Cures4Cats Day and Ricky the Piano Playing Cat


Feline hypertrophic cardiomyopathy (HCM) is likely the number one cause of death in (indoor only) cats from around two-years to 8 to 10-years of age.

It’s so appropriate that the EveryCat Health Foundation’s Cures4Cats Day, October 17 will benefit and focus on HCM with several free webinars leading up to the event. I kick it off September 22 at noon CT, Ricky the Piano Playing Cat: His Big Heart Helping Other Cats.  Register HERE.

Veterinary technician nutritionist Kara Burns speaks on September 29, noon CT about the link between nutrition and feline heart disease. And another talk with a renowned veterinary cardiologist will be announced soon on the EveryCat Health Foundation Facebook page.

The EveryCat Health Foundation (previously known at Winn Feline Foundation) is raising money to fund studies about HCM through the Ricky Fund, which I founded over 20 years ago after my piano playing cat Ricky succumbed to the disease.

Ricky the Prodigy

Ricky not only changed my life but also reinvented the notion of what cats can be for millions.

Ricky, musical genius, became media moggy, appearing on various Animal Planet shows, National Geographic Explorer, CNBC, a Canadian TV show called The Pet Project, and many other programs, including about every local TV station in Chicago as well as appearances on WGN Radio.

That’s because Ricky played the piano. Yes, you read that right. You can even watch one of those TV appearances, from PBS, the show called Pets Part of the Family. Ricky loved to appear in public. He could also jump through hoops; jump over dogs on a down stay, offer a “high five;” sit when asked to; and come when called, among his various talents.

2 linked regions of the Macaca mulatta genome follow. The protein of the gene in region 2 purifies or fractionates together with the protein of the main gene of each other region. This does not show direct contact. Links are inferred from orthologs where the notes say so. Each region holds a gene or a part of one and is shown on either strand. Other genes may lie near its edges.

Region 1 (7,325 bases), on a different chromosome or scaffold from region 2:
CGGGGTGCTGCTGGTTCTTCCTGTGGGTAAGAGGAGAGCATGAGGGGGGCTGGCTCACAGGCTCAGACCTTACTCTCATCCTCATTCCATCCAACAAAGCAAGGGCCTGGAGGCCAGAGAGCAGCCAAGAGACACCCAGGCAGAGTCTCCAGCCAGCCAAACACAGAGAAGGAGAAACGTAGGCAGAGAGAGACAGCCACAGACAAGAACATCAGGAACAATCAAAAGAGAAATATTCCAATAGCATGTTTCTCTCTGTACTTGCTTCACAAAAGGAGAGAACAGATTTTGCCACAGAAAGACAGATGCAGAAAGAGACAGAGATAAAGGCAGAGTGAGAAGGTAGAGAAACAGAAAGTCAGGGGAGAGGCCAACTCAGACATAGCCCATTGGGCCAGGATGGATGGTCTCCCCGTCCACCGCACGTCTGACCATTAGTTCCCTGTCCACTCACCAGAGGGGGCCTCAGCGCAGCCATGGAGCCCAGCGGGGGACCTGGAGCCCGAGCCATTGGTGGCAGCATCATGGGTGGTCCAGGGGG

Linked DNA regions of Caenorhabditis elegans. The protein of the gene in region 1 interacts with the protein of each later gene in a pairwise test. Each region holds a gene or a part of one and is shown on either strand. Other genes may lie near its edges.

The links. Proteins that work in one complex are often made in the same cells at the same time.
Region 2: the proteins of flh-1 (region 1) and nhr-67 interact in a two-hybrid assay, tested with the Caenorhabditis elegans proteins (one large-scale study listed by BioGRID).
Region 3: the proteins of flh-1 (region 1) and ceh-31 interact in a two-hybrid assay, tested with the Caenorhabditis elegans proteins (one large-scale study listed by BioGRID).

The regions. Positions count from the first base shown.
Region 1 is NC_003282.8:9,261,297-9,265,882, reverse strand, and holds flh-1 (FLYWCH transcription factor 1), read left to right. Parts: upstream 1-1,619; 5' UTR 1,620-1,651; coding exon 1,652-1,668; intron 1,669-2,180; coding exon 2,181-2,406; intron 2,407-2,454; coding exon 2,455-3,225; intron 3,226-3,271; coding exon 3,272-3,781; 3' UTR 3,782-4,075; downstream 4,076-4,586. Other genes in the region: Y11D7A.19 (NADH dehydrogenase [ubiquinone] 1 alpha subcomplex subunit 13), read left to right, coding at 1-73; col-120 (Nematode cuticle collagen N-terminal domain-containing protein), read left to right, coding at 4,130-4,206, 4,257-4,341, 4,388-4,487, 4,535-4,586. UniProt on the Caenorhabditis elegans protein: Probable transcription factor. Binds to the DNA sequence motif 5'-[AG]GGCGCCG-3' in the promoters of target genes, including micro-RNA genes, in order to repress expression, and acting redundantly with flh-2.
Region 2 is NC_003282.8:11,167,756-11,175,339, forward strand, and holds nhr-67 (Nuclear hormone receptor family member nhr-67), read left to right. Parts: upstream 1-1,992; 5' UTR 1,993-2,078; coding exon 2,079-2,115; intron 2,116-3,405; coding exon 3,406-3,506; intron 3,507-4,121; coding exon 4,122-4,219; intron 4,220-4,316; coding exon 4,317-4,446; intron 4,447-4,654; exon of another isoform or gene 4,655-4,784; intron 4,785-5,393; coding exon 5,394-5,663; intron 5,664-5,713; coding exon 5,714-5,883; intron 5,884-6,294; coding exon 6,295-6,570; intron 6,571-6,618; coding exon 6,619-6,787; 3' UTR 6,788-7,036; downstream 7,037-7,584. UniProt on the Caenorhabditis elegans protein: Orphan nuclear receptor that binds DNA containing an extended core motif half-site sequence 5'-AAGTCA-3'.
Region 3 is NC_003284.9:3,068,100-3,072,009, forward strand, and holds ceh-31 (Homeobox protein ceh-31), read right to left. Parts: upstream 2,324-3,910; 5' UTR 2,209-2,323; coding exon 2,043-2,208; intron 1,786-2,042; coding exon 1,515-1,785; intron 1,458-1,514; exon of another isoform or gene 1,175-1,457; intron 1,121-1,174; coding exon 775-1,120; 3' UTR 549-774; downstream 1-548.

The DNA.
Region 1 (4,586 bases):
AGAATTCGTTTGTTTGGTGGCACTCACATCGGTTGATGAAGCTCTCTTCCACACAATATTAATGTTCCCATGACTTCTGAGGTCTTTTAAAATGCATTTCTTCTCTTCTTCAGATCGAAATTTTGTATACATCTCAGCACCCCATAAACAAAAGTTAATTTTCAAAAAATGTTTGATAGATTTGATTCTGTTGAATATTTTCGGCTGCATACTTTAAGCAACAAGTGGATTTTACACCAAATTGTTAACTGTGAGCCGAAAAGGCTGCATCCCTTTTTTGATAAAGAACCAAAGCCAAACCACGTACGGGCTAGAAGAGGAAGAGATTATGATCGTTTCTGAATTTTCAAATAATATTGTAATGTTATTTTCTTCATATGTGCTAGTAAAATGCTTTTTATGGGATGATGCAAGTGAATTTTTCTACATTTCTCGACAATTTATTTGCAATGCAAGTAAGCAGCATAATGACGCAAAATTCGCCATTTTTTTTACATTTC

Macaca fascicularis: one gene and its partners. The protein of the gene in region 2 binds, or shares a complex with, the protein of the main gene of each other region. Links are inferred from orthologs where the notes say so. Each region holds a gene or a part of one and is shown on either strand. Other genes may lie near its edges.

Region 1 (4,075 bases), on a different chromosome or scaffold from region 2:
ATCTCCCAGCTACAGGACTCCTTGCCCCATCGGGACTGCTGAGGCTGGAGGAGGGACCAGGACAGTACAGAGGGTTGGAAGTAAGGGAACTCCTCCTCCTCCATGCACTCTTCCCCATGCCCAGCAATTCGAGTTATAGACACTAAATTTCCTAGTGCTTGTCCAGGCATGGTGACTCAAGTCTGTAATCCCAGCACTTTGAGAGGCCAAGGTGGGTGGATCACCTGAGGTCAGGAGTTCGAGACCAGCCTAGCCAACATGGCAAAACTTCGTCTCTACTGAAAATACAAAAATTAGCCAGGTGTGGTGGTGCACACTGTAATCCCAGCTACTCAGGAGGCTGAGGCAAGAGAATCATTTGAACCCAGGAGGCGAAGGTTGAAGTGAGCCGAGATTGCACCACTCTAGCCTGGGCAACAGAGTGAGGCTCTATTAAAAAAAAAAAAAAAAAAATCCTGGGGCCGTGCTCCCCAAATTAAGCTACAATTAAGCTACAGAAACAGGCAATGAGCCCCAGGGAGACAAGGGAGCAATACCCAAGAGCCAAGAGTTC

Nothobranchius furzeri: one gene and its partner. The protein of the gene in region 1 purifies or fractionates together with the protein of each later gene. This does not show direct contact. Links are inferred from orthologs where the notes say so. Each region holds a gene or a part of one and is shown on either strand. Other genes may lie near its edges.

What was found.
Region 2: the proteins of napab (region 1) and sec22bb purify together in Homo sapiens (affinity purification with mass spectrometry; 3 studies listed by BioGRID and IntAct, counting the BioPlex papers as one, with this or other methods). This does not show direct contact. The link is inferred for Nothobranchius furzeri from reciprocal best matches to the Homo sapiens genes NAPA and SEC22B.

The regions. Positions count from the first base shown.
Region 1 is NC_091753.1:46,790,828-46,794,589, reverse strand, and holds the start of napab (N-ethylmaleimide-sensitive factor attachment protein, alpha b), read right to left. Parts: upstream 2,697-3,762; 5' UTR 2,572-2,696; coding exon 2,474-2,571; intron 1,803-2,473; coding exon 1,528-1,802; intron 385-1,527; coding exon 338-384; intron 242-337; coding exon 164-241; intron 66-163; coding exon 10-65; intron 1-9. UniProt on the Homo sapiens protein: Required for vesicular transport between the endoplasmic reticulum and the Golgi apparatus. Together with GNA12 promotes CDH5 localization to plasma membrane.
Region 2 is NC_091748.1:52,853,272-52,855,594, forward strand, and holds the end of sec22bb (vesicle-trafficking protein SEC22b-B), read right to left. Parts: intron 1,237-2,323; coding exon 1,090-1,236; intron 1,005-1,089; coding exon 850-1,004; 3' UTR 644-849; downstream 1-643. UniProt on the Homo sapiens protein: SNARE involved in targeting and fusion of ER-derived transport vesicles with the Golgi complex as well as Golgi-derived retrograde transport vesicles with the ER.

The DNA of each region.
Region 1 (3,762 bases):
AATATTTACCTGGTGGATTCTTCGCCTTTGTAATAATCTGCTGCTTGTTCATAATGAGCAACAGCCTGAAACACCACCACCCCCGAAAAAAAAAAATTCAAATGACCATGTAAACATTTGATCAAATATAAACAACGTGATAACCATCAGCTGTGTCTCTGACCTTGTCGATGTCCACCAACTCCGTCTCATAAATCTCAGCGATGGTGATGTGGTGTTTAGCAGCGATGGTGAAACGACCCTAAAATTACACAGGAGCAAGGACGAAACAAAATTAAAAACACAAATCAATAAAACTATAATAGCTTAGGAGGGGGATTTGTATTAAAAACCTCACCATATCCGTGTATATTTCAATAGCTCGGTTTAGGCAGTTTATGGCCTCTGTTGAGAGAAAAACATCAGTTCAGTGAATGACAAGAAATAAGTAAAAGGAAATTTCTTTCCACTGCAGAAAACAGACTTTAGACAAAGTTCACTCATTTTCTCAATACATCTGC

Ricky and I had an extraordinary bond. He’d enthusiastically join us outside on a leash and harness. He slept with my arm around him every night, greeted me at the door, and frequently spoke to me. He also seemed to read my mind.

Today, YouTube videos are filled with cats doing tricks. But back then people didn’t think cats could do such things.

The Murmur that Changed My Life: HCM

During one routine veterinary visit, the veterinarian heard a heart murmur, and the visit turned out not to be so routine after all. A veterinary cardiologist confirmed on an echocardiogram that Ricky had an enlarged thickened heart muscle, a condition known as HCM.

Cats with HCM may live out normal lifespans, even asymptomatic.

However, most cats with HCM ultimately develop signs that lead to death. One is called an aortic thromboembolism, or “saddle thrombus.” This is a serious condition, known also as ATE, which a thrombus (blood clot) affects the blood flow to the hind legs of the cat. It’s painful for the cat, but can be treated as an emergency. Cats do regain movement of their legs again. The problem is that typically once this occurs, it will reoccur. Not only does this cause the cat great pain, but repeated emergency visits get costly. Sometimes the events worsen with each occurrence. After several of these occurrences, the victim is usually euthanized.

Other cats with HCM go into heart failure. Drugs may diminish the signs for a time, but ultimately these cats are euthanized when their quality of life is diminished, and meds no longer help.

HCM is also the number one cause of sudden death in cats. Sometimes, the family has no idea the cat is even sick, as a diagnosis hasn’t occurred and one day the cat suddenly drops in front of the entire family. This is particularly traumatic for children to witness.

Ricky was diagnosed when he was about 2 ½ and dutifully accepted the medication, still he was only four-years old when he suddenly died in 2002.

I knew from reading the email and, and back then still ‘snail mail,’ that Ricky had touched thousands, changing their image of what cats’ potential could be. But to me, he was simply my best buddy.

Making a Difference

I thought, ‘This has to stop; we need to do something about HCM.’  So, in 2002, I launched the Ricky Fund with the nonprofit funder of cat health studies, the Winn Feline Foundation or now EveryCat Health Foundation. We’ve raised about $285,000, and absolutely have made a difference regarding understanding of HCM, also , a gene defect has been identified in Ragdoll and Maine Coon cats. However, there’s no cure or treatment in sight. At least not yet.

I will explain HCM 101, and reminisce about my heart, my cat Ricky – one of a kind, noon CT on September 22. This is a free event. Ricky the Piano Playing Cat: His Big Heart Helping Other Cats.  Register HERE.

The EveryCat Health Foundation series of talks is being sponsored in part by BI (Boehringer Ingelheim) and throughout with support from ANTECH Diagnostics.